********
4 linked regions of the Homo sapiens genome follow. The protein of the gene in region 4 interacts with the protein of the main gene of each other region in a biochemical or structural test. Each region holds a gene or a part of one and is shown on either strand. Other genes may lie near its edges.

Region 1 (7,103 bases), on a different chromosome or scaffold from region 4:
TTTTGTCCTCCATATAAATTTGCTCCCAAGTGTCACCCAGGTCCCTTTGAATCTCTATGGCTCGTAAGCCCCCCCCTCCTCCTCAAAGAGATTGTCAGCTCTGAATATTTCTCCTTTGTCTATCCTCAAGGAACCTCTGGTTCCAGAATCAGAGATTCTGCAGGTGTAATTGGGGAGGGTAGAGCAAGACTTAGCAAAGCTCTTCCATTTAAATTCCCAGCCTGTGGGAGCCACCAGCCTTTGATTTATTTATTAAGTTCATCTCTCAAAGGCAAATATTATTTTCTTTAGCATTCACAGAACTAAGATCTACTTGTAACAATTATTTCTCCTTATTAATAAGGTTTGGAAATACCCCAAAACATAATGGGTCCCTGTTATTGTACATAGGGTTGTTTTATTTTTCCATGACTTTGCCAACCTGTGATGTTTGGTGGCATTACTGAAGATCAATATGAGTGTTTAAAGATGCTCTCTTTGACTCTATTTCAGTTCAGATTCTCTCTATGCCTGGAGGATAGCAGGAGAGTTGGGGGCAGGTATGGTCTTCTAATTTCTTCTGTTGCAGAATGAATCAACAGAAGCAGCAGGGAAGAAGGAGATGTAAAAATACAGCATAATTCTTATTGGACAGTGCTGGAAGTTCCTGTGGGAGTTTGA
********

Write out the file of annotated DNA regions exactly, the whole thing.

4 linked regions of the Homo sapiens genome follow. The protein of the gene in region 4 interacts with the protein of the main gene of each other region in a biochemical or structural test. Each region holds a gene or a part of one and is shown on either strand. Other genes may lie near its edges.

Region 1 (7,103 bases), on a different chromosome or scaffold from region 4:
TTTTGTCCTCCATATAAATTTGCTCCCAAGTGTCACCCAGGTCCCTTTGAATCTCTATGGCTCGTAAGCCCCCCCCTCCTCCTCAAAGAGATTGTCAGCTCTGAATATTTCTCCTTTGTCTATCCTCAAGGAACCTCTGGTTCCAGAATCAGAGATTCTGCAGGTGTAATTGGGGAGGGTAGAGCAAGACTTAGCAAAGCTCTTCCATTTAAATTCCCAGCCTGTGGGAGCCACCAGCCTTTGATTTATTTATTAAGTTCATCTCTCAAAGGCAAATATTATTTTCTTTAGCATTCACAGAACTAAGATCTACTTGTAACAATTATTTCTCCTTATTAATAAGGTTTGGAAATACCCCAAAACATAATGGGTCCCTGTTATTGTACATAGGGTTGTTTTATTTTTCCATGACTTTGCCAACCTGTGATGTTTGGTGGCATTACTGAAGATCAATATGAGTGTTTAAAGATGCTCTCTTTGACTCTATTTCAGTTCAGATTCTCTCTATGCCTGGAGGATAGCAGGAGAGTTGGGGGCAGGTATGGTCTTCTAATTTCTTCTGTTGCAGAATGAATCAACAGAAGCAGCAGGGAAGAAGGAGATGTAAAAATACAGCATAATTCTTATTGGACAGTGCTGGAAGTTCCTGTGGGAGTTTGA